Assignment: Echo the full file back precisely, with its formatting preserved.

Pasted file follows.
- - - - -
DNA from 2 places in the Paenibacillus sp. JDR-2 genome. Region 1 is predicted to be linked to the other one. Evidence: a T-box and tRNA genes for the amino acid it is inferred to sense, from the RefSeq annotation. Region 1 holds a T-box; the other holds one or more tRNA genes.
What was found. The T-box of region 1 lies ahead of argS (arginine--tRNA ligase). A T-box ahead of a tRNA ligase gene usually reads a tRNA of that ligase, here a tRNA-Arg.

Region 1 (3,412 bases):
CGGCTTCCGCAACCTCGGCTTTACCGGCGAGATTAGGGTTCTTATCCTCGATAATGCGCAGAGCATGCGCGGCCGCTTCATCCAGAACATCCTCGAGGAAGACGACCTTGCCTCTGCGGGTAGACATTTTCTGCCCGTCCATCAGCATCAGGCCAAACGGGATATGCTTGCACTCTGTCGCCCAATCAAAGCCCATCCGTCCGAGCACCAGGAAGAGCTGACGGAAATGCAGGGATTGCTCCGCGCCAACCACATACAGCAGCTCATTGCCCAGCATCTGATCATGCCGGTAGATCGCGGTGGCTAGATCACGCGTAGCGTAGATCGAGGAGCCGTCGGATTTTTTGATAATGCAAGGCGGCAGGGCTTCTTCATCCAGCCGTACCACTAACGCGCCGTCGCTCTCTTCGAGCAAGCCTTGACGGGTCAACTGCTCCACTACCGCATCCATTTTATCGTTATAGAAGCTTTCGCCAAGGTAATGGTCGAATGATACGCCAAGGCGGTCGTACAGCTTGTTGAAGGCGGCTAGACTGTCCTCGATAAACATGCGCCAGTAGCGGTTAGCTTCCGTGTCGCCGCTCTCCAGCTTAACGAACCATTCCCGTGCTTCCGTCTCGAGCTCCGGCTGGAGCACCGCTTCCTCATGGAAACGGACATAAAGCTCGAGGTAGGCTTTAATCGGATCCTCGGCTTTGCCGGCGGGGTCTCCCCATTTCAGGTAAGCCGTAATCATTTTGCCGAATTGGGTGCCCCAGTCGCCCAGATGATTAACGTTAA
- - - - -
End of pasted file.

DNA from 2 places in the Paenibacillus sp. JDR-2 genome. Region 1 is predicted to be linked to the other one. Evidence: a T-box and tRNA genes for the amino acid it is inferred to sense, from the RefSeq annotation. Region 1 holds a T-box; the other holds one or more tRNA genes.
What was found. The T-box of region 1 lies ahead of argS (arginine--tRNA ligase). A T-box ahead of a tRNA ligase gene usually reads a tRNA of that ligase, here a tRNA-Arg.

Region 1 (3,412 bases):
CGGCTTCCGCAACCTCGGCTTTACCGGCGAGATTAGGGTTCTTATCCTCGATAATGCGCAGAGCATGCGCGGCCGCTTCATCCAGAACATCCTCGAGGAAGACGACCTTGCCTCTGCGGGTAGACATTTTCTGCCCGTCCATCAGCATCAGGCCAAACGGGATATGCTTGCACTCTGTCGCCCAATCAAAGCCCATCCGTCCGAGCACCAGGAAGAGCTGACGGAAATGCAGGGATTGCTCCGCGCCAACCACATACAGCAGCTCATTGCCCAGCATCTGATCATGCCGGTAGATCGCGGTGGCTAGATCACGCGTAGCGTAGATCGAGGAGCCGTCGGATTTTTTGATAATGCAAGGCGGCAGGGCTTCTTCATCCAGCCGTACCACTAACGCGCCGTCGCTCTCTTCGAGCAAGCCTTGACGGGTCAACTGCTCCACTACCGCATCCATTTTATCGTTATAGAAGCTTTCGCCAAGGTAATGGTCGAATGATACGCCAAGGCGGTCGTACAGCTTGTTGAAGGCGGCTAGACTGTCCTCGATAAACATGCGCCAGTAGCGGTTAGCTTCCGTGTCGCCGCTCTCCAGCTTAACGAACCATTCCCGTGCTTCCGTCTCGAGCTCCGGCTGGAGCACCGCTTCCTCATGGAAACGGACATAAAGCTCGAGGTAGGCTTTAATCGGATCCTCGGCTTTGCCGGCGGGGTCTCCCCATTTCAGGTAAGCCGTAATCATTTTGCCGAATTGGGTGCCCCAGTCGCCCAGATGATTAACGTTAA